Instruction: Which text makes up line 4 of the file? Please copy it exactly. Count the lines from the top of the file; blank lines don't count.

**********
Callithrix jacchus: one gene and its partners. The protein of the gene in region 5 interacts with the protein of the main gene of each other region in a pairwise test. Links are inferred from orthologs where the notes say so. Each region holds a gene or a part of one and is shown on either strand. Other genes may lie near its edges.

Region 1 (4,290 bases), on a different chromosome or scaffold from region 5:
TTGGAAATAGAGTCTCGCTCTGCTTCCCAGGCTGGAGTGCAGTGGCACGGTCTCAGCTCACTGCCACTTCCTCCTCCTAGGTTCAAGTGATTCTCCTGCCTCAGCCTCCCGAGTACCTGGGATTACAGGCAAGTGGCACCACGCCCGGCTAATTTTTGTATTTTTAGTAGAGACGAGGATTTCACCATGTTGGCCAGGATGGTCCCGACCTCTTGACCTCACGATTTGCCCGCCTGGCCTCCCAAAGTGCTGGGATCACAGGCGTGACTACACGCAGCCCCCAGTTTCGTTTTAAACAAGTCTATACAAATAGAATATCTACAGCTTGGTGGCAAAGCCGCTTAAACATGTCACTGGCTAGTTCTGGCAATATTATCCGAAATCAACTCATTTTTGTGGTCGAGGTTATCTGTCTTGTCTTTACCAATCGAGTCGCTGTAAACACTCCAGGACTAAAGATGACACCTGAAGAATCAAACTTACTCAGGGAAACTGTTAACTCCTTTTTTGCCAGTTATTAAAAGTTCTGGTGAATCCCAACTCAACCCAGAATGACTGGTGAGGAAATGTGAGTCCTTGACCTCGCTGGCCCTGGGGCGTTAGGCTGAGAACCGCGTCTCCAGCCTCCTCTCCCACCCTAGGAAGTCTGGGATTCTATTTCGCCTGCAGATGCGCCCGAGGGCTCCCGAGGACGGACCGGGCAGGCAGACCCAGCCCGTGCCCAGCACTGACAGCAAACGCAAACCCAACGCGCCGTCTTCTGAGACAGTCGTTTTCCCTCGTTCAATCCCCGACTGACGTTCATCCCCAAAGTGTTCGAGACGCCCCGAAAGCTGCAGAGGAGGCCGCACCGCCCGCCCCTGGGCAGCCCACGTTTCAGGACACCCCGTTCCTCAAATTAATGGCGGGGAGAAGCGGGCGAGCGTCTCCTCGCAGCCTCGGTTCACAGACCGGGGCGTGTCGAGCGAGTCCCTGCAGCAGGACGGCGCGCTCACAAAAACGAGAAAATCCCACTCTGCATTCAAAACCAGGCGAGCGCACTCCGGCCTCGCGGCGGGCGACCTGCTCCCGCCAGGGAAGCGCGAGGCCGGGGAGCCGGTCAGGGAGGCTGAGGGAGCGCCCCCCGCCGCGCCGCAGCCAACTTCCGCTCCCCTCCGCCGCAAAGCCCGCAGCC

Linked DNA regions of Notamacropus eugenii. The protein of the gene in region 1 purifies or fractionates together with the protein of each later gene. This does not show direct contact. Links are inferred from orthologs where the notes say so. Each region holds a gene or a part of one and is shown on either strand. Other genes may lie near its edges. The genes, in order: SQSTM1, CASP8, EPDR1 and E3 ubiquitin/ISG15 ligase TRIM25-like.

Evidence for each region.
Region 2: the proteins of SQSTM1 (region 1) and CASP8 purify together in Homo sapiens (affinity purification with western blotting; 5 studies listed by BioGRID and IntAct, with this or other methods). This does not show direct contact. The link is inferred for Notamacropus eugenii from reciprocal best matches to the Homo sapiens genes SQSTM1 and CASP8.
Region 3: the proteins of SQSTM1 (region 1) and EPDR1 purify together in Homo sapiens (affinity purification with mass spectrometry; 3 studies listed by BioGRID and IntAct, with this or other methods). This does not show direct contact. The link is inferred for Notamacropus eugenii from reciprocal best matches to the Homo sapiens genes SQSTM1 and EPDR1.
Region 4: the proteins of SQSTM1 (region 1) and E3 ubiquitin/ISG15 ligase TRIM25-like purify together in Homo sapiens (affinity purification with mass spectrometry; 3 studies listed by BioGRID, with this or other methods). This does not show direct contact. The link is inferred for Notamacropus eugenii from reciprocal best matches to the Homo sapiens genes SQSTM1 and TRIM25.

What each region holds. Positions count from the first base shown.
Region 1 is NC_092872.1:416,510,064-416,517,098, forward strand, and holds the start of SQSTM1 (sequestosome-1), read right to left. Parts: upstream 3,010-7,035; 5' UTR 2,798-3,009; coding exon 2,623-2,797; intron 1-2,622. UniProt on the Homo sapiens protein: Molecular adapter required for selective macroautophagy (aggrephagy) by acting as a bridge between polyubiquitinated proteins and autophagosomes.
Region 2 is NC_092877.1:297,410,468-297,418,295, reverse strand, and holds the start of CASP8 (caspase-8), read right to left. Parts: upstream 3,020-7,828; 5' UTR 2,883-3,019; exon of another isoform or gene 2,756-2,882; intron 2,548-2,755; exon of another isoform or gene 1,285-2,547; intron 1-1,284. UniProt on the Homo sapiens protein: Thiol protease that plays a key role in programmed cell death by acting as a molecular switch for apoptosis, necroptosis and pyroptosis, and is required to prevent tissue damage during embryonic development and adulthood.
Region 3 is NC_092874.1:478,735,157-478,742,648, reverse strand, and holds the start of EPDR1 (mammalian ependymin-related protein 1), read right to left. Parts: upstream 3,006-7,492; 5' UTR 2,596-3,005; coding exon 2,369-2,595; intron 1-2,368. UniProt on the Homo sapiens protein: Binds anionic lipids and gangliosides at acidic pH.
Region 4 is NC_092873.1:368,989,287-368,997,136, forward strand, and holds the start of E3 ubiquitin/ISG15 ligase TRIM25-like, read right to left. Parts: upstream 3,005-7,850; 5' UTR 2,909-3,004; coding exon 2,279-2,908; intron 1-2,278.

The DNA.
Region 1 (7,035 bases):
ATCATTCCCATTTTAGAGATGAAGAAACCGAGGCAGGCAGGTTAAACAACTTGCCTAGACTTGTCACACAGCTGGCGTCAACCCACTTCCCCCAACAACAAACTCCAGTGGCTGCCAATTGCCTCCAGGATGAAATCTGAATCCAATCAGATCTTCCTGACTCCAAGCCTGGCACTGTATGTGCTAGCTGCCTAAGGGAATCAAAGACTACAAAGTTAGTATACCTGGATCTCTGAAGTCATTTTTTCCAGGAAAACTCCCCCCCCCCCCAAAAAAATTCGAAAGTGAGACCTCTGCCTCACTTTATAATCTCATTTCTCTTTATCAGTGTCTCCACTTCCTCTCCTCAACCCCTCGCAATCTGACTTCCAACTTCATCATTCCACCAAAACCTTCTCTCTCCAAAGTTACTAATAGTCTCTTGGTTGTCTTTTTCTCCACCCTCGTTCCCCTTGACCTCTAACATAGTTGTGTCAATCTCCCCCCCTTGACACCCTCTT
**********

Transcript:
Linked DNA regions of Notamacropus eugenii. The protein of the gene in region 1 purifies or fractionates together with the protein of each later gene. This does not show direct contact. Links are inferred from orthologs where the notes say so. Each region holds a gene or a part of one and is shown on either strand. Other genes may lie near its edges. The genes, in order: SQSTM1, CASP8, EPDR1 and E3 ubiquitin/ISG15 ligase TRIM25-like.